Peter Falconio, 28, of Hepworth, disappeared on July 14 at remote Barrow Creek and is feared dead.
His girlfriend Joanne Lees, 27, managed to escape from the mystery gunman.
She is at home with her family in Almondbury for Christmas and New Year.
The couple had intended to end their travelling adventure in November.
The criminal investigation has been the largest in the history of the Northern Territory.
Now it has been scaled down to 14 officers in Alice Springs. But police said they still had plenty of clues and leads to follow up.
Tips from the public generated more than 5,600 lines of investigation.
Police have eliminated more than 200 potential suspects and 350 utility trucks similar to the one driven by the gunman.
Northern Territories Assistant Police Commissioner John Daulby said people were still ringing in with ideas.
There is a $250,000 reward for information leading to the capture of Australia's most-wanted man.
Mr Falconio's family and Miss Lees have maintained their hope that the mystery will be solved.
Mr Daulby said: "They are still optimistic and obviously we're very optimistic that we'll find Peter and that we'll find the offender. We've got to be.
"It's certainly the biggest criminal investigation that has been conducted in the Northern Territory and it will continue to be given that high priority."
The man tricked the couple into stopping their camper van on a dark and remote stretch of the Stuart Highway, 300km north of Alice Springs near Barrow Creek.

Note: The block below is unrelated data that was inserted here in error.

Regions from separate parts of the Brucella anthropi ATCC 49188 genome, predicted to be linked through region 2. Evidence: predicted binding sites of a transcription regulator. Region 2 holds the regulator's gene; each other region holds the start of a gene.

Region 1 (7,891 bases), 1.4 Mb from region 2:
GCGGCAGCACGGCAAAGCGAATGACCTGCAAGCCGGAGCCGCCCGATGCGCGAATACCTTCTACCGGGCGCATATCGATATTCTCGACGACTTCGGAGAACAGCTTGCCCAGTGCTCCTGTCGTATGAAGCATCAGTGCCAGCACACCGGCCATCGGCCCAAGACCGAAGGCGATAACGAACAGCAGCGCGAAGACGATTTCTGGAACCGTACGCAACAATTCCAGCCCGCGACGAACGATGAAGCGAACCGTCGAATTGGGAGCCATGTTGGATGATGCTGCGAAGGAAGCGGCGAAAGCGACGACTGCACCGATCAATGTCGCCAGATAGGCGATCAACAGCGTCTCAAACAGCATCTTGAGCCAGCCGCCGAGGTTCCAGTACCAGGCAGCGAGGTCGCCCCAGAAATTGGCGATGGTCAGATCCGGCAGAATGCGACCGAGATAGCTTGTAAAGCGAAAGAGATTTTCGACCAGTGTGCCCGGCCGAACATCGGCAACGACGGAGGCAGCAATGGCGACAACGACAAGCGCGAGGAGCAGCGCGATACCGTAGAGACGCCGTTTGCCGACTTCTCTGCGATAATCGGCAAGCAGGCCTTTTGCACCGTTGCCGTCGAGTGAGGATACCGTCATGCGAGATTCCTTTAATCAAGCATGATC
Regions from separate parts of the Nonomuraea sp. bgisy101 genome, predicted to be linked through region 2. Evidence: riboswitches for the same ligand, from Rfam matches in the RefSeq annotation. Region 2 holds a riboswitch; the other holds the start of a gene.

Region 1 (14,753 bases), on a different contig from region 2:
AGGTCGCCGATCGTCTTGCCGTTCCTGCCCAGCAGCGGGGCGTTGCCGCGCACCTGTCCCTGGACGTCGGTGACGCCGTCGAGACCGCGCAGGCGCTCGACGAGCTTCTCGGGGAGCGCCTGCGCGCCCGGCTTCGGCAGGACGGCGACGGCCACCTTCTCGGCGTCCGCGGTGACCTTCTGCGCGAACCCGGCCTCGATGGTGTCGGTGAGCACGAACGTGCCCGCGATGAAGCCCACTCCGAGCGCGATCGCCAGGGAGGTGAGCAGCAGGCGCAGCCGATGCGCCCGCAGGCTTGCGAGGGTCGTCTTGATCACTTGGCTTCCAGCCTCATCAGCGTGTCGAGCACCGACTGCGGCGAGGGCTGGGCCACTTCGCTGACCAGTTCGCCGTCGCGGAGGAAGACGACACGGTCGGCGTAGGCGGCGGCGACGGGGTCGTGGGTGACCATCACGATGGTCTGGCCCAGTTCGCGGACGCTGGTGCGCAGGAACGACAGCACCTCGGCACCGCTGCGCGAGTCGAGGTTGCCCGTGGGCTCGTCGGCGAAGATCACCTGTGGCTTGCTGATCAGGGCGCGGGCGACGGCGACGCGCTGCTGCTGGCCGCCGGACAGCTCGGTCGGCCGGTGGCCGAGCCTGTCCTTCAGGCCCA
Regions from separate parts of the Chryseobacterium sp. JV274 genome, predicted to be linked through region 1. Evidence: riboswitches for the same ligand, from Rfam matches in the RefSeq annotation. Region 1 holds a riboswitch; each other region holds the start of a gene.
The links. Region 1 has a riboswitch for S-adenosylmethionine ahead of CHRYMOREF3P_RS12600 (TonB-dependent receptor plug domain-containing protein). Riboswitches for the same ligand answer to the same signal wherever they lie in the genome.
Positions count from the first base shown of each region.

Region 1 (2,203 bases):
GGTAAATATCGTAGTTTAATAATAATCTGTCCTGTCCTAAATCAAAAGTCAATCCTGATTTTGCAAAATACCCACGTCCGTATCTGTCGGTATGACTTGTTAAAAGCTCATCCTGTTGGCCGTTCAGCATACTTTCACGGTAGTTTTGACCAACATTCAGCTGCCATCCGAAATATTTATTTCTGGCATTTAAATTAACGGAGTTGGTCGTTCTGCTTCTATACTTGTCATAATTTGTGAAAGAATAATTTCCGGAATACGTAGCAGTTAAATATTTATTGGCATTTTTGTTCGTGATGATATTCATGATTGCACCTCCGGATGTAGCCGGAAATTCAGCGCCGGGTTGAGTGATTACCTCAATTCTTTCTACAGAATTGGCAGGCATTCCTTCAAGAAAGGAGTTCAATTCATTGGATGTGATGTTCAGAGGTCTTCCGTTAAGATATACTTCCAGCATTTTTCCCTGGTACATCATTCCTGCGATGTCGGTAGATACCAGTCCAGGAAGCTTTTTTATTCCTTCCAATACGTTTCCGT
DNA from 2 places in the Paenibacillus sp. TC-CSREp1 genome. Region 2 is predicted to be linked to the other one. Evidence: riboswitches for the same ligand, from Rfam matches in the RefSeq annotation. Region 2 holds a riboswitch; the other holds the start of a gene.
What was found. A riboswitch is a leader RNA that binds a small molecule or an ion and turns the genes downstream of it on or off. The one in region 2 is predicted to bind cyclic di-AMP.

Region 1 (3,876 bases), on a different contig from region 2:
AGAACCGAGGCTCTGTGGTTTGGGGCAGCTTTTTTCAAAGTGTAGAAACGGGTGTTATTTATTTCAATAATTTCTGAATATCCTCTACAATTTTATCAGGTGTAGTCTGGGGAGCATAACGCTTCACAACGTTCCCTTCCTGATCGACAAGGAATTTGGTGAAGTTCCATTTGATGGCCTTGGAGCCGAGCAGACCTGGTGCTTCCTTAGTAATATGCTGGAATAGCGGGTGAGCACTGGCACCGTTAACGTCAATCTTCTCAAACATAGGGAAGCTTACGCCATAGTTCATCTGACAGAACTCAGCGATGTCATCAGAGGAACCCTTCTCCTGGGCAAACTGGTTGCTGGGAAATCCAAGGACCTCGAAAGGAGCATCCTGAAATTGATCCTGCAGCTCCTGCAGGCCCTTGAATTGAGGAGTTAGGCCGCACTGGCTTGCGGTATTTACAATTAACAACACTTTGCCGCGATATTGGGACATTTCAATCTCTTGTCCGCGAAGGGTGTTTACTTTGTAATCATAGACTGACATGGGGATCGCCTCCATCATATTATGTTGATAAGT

He tied and gagged Miss Lees and bundled her into the back of his truck and it is believed he shot Mr Falconio.
Miss Lees managed to escape into the sparse scrub and keep out of sight as the man searched for her with a torch and a dog for about an hour before driving away.
Three weeks after the crime, police released security camera pictures from an Alice Springs service station that showed a utility truck and a man with a moustache fitting Joanne's description of the gunman.
Mr Falconio's father Luciano and 31-year-old brother Paul arrived in Alice Springs within days of the tragedy.
Weeks later they returned home to comfort and support the rest of the family.
Miss Lees stayed on in Sydney, working in a book shop before coming home for Christmas.
Mr Daulby said: "I hope she never gives up on the investigation. We certainly won't give up on it.
"She will have an active role to play in the future of the case. It's important that we do maintain contact."
Her escape after a harrowing six hours hiding in scrub provided police with what could become their most significant clue.
Police found a sample of what they suspect is the gunman's DNA on her shirt.
If he commits another serious crime anywhere in Australia, his DNA could link him to the Barrow Creek case.